People opposing Luther would have trolled him on facebook and presented their facts supporting the Church, while demonizing him in the process. The discussion about the Church would have been just as intensive if not even more than with the Elections of 2016 because society before Luther was already established, and the Church was its anchor. It was only at the time of the Theses where Luther reshaped the way we believe in Christ, and the respondants would either have praised him and embraced change or opposed it, clinging onto the old system because it was effective in their eyes, despite the flaws. For 2016, we had a traditionalist of the establishment, a quasi-destroyer of the establishment and a revolutionary from the establishment which resulted in bashing the establishment in general. I’ll leave it as that.  😉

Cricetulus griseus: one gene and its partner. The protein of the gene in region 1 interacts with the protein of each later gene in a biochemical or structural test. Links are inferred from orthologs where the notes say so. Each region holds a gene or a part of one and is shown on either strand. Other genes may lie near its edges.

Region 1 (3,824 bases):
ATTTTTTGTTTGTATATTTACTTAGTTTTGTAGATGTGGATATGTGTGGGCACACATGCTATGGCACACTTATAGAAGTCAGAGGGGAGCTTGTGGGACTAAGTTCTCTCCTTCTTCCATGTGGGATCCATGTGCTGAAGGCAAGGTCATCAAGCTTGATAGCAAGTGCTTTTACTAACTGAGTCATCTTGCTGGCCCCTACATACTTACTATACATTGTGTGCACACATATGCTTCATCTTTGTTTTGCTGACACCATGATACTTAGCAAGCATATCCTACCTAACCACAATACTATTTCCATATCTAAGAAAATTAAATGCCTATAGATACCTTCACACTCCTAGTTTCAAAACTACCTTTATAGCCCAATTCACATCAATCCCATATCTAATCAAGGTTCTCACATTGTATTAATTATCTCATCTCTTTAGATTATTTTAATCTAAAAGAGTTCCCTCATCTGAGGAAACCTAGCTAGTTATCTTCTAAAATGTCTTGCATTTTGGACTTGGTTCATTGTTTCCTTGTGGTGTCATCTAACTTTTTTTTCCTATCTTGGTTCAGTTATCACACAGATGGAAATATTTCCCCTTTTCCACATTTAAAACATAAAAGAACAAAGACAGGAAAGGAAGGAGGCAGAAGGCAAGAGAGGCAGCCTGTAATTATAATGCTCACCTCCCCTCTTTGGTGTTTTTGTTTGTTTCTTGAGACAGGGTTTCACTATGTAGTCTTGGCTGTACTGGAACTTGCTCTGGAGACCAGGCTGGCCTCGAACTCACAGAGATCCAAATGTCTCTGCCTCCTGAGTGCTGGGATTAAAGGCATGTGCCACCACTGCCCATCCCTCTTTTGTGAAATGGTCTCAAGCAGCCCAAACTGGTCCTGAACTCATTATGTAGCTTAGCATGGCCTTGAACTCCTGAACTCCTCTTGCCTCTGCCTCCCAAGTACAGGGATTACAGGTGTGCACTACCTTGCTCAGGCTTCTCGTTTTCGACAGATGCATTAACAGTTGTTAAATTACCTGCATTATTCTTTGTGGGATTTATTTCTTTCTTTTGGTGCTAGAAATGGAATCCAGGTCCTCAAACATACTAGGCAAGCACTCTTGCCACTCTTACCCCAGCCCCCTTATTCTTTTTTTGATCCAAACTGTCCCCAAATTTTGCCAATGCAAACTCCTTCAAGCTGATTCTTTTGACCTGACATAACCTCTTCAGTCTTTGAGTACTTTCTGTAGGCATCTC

gesau

To summarize a rather lengthy discussion of the what-ifs and what could’ve happens, had Martin Luther posted his 95 Theses with the use of 2.0 technology, the word would have gotten out in a matter of minutes instead of years, as with the responses, both positive as well as negative.  The message would have reached the rest of the world in a matter of 150 seconds instead of 150 years like it did.  The Church would have been forced to clarify Luther’s accusations instantly, while summoning authorities to arrest and extradite the revolutionary pastor at the same time.  And given the sometimes misinterpretations of Luther’s work resulting in the Lutheran Church branching off into hundreds of segments, the message that came out online would have been easily read and understood if detailed properly, and there would have been only eight at the most, 2-3 per region in the world.